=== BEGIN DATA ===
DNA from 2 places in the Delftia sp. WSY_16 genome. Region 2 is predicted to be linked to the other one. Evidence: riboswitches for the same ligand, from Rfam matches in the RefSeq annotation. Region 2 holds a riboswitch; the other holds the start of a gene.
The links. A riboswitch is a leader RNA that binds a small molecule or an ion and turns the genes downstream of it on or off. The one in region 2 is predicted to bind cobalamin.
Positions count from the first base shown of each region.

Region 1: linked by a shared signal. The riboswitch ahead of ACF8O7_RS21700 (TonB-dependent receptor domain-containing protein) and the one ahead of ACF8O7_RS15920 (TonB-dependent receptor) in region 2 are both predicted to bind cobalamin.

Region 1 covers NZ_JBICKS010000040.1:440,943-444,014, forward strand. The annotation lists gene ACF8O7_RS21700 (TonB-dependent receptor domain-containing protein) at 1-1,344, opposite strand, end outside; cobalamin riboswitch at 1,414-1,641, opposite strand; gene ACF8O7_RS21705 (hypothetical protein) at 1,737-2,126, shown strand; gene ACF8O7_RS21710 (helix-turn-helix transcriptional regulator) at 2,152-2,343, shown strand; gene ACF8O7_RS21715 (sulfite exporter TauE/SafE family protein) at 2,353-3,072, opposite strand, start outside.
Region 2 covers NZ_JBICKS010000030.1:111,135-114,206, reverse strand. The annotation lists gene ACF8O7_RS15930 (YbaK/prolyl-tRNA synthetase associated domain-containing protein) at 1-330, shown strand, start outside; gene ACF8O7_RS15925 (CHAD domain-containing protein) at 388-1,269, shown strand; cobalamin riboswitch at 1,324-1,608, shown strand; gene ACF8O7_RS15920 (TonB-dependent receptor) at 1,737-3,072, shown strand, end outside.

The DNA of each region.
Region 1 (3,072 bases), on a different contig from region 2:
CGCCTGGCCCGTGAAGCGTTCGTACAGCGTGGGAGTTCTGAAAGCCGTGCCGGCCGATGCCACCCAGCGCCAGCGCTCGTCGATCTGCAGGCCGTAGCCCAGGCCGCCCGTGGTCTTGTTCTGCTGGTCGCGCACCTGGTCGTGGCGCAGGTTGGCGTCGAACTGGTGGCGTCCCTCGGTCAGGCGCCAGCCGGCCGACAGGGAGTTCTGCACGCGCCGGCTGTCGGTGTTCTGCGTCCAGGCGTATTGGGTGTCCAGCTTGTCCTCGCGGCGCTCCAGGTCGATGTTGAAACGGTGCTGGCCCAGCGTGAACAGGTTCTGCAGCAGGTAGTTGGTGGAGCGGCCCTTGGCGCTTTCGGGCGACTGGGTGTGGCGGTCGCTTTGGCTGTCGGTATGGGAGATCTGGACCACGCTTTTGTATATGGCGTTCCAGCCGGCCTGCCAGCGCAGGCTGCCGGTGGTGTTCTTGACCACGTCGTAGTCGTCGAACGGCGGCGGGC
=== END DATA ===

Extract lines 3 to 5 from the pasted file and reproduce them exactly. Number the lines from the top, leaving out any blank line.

Positions count from the first base shown of each region.

Region 1: linked by a shared signal. The riboswitch ahead of ACF8O7_RS21700 (TonB-dependent receptor domain-containing protein) and the one ahead of ACF8O7_RS15920 (TonB-dependent receptor) in region 2 are both predicted to bind cobalamin.

Region 1 covers NZ_JBICKS010000040.1:440,943-444,014, forward strand. The annotation lists gene ACF8O7_RS21700 (TonB-dependent receptor domain-containing protein) at 1-1,344, opposite strand, end outside; cobalamin riboswitch at 1,414-1,641, opposite strand; gene ACF8O7_RS21705 (hypothetical protein) at 1,737-2,126, shown strand; gene ACF8O7_RS21710 (helix-turn-helix transcriptional regulator) at 2,152-2,343, shown strand; gene ACF8O7_RS21715 (sulfite exporter TauE/SafE family protein) at 2,353-3,072, opposite strand, start outside.